Taking hairiness and smoothness as typical forms of variation, It was shown that in Matthiola incana, Lychnis vespertina, and Biscutella laevigata, though the relation is in each case a discontinuous one, the mode by which the discontinuity is maintained is different. Plants of these species were produced illustrating the experiments made by Miss E. R. Saunders in Cambridge, from which these results have been obtained. Here the test of cross-breeding revealed at once that variety and type might stand to each other in venous physiological relationships. We talk of "species and varieties" as though the phenomena denoted by these terms are homogeneous. By the test of breeding it is shown that whole sets of distinct phenomena are confused together under these headings. Using the metaphor of chemical science, it is by cross-breeding that the genetic properties of species and varieties must be examined, as the affinities of chemical bodies are.

In this way the confused mass of contradictory properties, which are now attributed to species, may be, unravelled, and we may be delivered from the fruitless debates on this unprofitable subject,

As a practical point Mr. Bateson stated it is by experimental crossing of nearest allies that the work should be begun. It is essential, he continued, that the records should be statistical. Such statistics might at first be rough, but a few notes as to the proportion of offspring, which shows the various characters, are absolutely necessary.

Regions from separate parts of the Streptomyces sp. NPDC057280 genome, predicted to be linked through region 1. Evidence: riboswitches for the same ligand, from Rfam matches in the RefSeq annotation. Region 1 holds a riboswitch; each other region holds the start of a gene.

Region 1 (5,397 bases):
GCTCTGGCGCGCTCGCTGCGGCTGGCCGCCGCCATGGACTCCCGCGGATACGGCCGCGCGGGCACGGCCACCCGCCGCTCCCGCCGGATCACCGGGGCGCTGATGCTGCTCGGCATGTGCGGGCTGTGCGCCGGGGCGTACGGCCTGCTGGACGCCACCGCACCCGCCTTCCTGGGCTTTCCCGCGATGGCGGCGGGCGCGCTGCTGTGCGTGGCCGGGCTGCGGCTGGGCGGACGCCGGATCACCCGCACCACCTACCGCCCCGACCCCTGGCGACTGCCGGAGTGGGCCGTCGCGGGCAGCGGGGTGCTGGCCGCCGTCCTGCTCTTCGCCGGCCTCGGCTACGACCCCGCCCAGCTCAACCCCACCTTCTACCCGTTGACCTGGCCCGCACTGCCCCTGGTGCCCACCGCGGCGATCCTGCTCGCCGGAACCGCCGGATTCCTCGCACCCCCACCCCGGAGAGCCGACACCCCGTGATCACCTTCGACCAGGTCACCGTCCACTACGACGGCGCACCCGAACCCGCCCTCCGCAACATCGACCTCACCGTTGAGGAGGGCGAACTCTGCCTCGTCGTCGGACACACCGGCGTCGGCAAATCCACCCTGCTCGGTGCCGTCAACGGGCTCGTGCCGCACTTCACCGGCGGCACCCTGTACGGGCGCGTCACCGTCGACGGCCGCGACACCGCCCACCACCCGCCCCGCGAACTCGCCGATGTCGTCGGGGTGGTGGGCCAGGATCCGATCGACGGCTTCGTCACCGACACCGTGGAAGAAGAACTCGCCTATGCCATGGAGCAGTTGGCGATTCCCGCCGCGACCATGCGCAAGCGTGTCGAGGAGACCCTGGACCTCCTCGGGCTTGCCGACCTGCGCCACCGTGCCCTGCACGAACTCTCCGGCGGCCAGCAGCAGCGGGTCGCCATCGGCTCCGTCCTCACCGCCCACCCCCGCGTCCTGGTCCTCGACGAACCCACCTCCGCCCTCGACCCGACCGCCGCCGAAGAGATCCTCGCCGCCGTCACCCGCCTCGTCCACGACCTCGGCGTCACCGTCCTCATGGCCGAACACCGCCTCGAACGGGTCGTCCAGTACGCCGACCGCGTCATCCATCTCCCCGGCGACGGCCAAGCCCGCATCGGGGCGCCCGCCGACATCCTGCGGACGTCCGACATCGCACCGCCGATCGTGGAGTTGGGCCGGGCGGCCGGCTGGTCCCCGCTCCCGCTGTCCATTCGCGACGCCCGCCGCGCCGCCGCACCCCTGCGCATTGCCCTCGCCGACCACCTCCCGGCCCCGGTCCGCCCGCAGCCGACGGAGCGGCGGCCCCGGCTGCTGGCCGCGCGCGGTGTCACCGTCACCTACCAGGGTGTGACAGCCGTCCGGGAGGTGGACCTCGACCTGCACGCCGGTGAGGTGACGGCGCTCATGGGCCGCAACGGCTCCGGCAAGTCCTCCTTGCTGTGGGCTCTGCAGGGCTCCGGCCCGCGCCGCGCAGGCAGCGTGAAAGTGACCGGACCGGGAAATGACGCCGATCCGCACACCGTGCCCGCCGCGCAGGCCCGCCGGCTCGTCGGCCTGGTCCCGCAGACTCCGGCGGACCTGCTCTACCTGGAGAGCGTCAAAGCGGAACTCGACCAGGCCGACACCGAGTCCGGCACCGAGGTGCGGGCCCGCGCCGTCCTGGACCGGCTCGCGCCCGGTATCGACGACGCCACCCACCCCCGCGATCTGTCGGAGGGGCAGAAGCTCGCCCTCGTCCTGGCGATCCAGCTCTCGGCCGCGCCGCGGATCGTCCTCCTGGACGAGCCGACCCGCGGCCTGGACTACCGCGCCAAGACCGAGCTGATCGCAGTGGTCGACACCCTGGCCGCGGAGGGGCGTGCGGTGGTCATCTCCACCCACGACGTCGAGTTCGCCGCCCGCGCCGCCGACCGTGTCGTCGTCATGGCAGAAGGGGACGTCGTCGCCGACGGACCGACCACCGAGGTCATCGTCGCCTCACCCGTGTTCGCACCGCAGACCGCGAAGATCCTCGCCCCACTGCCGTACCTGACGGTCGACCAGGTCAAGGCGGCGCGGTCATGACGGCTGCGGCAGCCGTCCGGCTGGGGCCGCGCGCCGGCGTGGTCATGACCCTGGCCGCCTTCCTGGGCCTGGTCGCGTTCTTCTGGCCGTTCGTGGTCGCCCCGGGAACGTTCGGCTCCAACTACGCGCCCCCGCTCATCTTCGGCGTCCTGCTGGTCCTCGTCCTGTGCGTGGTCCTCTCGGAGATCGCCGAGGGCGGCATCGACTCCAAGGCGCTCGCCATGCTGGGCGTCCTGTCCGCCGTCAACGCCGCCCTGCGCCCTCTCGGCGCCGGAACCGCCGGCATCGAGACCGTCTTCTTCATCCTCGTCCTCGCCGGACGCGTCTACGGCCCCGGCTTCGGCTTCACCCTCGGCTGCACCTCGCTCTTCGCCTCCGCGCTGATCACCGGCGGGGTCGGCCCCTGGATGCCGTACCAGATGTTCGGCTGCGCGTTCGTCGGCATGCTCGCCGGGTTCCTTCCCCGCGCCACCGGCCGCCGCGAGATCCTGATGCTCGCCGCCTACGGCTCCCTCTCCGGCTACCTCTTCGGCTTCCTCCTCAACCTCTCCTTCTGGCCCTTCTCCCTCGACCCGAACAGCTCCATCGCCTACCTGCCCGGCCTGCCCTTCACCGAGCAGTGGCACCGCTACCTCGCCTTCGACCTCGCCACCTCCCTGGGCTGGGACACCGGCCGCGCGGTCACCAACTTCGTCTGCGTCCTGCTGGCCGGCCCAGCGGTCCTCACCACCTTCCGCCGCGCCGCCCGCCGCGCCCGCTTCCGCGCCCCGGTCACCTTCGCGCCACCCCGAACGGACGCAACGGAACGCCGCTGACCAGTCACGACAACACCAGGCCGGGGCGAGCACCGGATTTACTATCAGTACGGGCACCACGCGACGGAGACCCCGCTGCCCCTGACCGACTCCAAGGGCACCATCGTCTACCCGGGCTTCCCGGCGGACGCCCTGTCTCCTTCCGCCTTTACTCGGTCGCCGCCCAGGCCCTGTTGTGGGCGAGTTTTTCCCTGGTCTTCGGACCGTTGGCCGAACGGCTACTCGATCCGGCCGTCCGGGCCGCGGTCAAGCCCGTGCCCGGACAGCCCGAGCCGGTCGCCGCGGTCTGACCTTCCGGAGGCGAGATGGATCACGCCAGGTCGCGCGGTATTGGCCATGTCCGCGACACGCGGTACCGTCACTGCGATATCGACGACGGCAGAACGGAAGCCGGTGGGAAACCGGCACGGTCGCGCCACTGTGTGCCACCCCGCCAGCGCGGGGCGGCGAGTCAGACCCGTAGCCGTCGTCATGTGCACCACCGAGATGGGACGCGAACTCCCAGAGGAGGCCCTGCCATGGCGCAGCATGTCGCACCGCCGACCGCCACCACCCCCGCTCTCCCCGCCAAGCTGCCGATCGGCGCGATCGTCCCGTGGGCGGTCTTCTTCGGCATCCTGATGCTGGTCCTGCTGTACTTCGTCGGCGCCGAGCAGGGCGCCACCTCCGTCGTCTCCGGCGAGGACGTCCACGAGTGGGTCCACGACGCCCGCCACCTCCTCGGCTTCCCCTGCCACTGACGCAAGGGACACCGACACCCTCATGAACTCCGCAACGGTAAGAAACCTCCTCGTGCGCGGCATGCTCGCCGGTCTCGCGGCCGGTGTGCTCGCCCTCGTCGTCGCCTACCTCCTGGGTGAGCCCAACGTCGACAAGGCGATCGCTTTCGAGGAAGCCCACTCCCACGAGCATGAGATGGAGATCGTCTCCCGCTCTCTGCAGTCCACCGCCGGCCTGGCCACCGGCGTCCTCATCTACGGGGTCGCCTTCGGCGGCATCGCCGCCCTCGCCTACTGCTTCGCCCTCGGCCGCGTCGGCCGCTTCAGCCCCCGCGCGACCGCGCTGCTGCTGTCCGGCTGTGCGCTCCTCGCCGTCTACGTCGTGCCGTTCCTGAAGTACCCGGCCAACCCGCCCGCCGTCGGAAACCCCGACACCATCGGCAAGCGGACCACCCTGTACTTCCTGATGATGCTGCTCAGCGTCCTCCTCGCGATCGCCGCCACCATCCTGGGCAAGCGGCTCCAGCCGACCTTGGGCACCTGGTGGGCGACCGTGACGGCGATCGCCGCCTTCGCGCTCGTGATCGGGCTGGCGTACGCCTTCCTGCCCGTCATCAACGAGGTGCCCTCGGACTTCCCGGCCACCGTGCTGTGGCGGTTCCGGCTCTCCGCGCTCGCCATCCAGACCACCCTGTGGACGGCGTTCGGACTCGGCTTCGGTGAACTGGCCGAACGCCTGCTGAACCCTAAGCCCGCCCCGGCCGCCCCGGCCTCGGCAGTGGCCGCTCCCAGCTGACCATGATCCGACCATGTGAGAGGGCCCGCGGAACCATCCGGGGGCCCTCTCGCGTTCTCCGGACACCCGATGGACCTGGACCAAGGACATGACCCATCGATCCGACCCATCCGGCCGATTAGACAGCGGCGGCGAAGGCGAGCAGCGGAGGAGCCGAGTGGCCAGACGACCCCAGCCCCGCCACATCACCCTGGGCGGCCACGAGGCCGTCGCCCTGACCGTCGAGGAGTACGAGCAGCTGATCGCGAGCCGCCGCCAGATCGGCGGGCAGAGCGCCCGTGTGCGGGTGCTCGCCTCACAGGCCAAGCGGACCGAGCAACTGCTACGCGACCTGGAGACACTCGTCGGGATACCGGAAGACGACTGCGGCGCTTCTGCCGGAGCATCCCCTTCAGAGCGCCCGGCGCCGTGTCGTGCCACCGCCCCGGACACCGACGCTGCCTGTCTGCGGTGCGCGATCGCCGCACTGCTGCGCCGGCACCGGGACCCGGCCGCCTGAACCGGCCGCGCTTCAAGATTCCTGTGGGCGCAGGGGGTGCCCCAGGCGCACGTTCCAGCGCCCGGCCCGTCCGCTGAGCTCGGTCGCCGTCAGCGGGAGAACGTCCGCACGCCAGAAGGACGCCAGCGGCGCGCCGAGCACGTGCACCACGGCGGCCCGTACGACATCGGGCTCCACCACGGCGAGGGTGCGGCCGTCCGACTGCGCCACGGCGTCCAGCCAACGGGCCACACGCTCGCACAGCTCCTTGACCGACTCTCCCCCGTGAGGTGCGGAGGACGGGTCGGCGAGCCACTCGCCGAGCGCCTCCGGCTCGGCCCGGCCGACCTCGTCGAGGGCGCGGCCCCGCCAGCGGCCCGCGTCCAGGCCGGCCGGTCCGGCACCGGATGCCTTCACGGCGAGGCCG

Mr. Bateson in conclusion, emphasised that those who would take part in such work, would earn the gratitude of posterity, and in all probability lay the foundation of a new science t natural history.


Monsieur A. de la Devansaye contributed a paper upon "Fertilisation in the genus Anthurium," in which his previous work upon kindred subjects was briefly alluded to.

[For Aroids, see the Flore des Serres et des Jardins de l'Europe, vol. xxii (1877), p. 37; and for Anthuriums, the succeeding volume, p. 26, as well as the Revue Horticole.]

Two laws already laid down as governing fertilisation and variation in the genus Anthurium were repeated, while a third was added, and strongly emphasised. These are as follows:—

  1. Fertilisation is usually only effected in the genus Anthurium when the flower containing the pistil to be ripened, and that from which the pollen is brought, have sprung from a different batch of seeds.
  2. The bringing into use of pollen from a different species of the same tribe (say Spathiphyllum, for example) has a beneficial result. Fertilisation is assured, and variations in the colour of the flower or form of the foliage often arise.